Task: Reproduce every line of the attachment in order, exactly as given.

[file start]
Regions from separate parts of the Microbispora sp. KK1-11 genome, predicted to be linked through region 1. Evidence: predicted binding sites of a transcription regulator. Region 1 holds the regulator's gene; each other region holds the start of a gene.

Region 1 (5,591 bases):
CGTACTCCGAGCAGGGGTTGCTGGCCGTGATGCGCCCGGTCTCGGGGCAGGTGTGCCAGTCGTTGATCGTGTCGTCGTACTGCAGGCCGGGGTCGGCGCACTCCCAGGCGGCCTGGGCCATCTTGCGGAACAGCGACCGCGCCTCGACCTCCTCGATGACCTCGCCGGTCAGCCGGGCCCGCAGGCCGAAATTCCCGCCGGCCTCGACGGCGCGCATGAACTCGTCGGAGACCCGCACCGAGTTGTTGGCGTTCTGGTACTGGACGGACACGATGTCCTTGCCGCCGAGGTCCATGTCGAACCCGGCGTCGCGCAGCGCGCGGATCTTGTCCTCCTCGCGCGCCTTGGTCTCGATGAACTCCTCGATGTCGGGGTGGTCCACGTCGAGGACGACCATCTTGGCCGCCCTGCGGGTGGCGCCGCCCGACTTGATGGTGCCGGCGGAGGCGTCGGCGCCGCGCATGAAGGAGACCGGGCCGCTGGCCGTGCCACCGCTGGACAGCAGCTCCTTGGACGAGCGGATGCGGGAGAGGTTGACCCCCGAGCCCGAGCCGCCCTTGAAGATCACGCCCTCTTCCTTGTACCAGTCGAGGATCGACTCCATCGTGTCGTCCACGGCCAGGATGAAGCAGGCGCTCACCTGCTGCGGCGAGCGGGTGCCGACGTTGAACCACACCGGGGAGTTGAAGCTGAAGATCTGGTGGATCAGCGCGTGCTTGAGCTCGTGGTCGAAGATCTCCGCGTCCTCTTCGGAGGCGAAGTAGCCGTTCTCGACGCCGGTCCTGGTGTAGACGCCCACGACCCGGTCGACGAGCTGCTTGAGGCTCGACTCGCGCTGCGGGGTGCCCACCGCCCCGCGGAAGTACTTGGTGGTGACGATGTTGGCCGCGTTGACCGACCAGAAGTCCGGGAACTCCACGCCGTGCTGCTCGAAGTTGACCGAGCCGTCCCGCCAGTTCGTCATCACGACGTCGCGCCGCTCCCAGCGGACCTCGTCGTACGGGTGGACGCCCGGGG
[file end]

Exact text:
Regions from separate parts of the Microbispora sp. KK1-11 genome, predicted to be linked through region 1. Evidence: predicted binding sites of a transcription regulator. Region 1 holds the regulator's gene; each other region holds the start of a gene.

Region 1 (5,591 bases):
CGTACTCCGAGCAGGGGTTGCTGGCCGTGATGCGCCCGGTCTCGGGGCAGGTGTGCCAGTCGTTGATCGTGTCGTCGTACTGCAGGCCGGGGTCGGCGCACTCCCAGGCGGCCTGGGCCATCTTGCGGAACAGCGACCGCGCCTCGACCTCCTCGATGACCTCGCCGGTCAGCCGGGCCCGCAGGCCGAAATTCCCGCCGGCCTCGACGGCGCGCATGAACTCGTCGGAGACCCGCACCGAGTTGTTGGCGTTCTGGTACTGGACGGACACGATGTCCTTGCCGCCGAGGTCCATGTCGAACCCGGCGTCGCGCAGCGCGCGGATCTTGTCCTCCTCGCGCGCCTTGGTCTCGATGAACTCCTCGATGTCGGGGTGGTCCACGTCGAGGACGACCATCTTGGCCGCCCTGCGGGTGGCGCCGCCCGACTTGATGGTGCCGGCGGAGGCGTCGGCGCCGCGCATGAAGGAGACCGGGCCGCTGGCCGTGCCACCGCTGGACAGCAGCTCCTTGGACGAGCGGATGCGGGAGAGGTTGACCCCCGAGCCCGAGCCGCCCTTGAAGATCACGCCCTCTTCCTTGTACCAGTCGAGGATCGACTCCATCGTGTCGTCCACGGCCAGGATGAAGCAGGCGCTCACCTGCTGCGGCGAGCGGGTGCCGACGTTGAACCACACCGGGGAGTTGAAGCTGAAGATCTGGTGGATCAGCGCGTGCTTGAGCTCGTGGTCGAAGATCTCCGCGTCCTCTTCGGAGGCGAAGTAGCCGTTCTCGACGCCGGTCCTGGTGTAGACGCCCACGACCCGGTCGACGAGCTGCTTGAGGCTCGACTCGCGCTGCGGGGTGCCCACCGCCCCGCGGAAGTACTTGGTGGTGACGATGTTGGCCGCGTTGACCGACCAGAAGTCCGGGAACTCCACGCCGTGCTGCTCGAAGTTGACCGAGCCGTCCCGCCAGTTCGTCATCACGACGTCGCGCCGCTCCCAGCGGACCTCGTCGTACGGGTGGACGCCCGGGG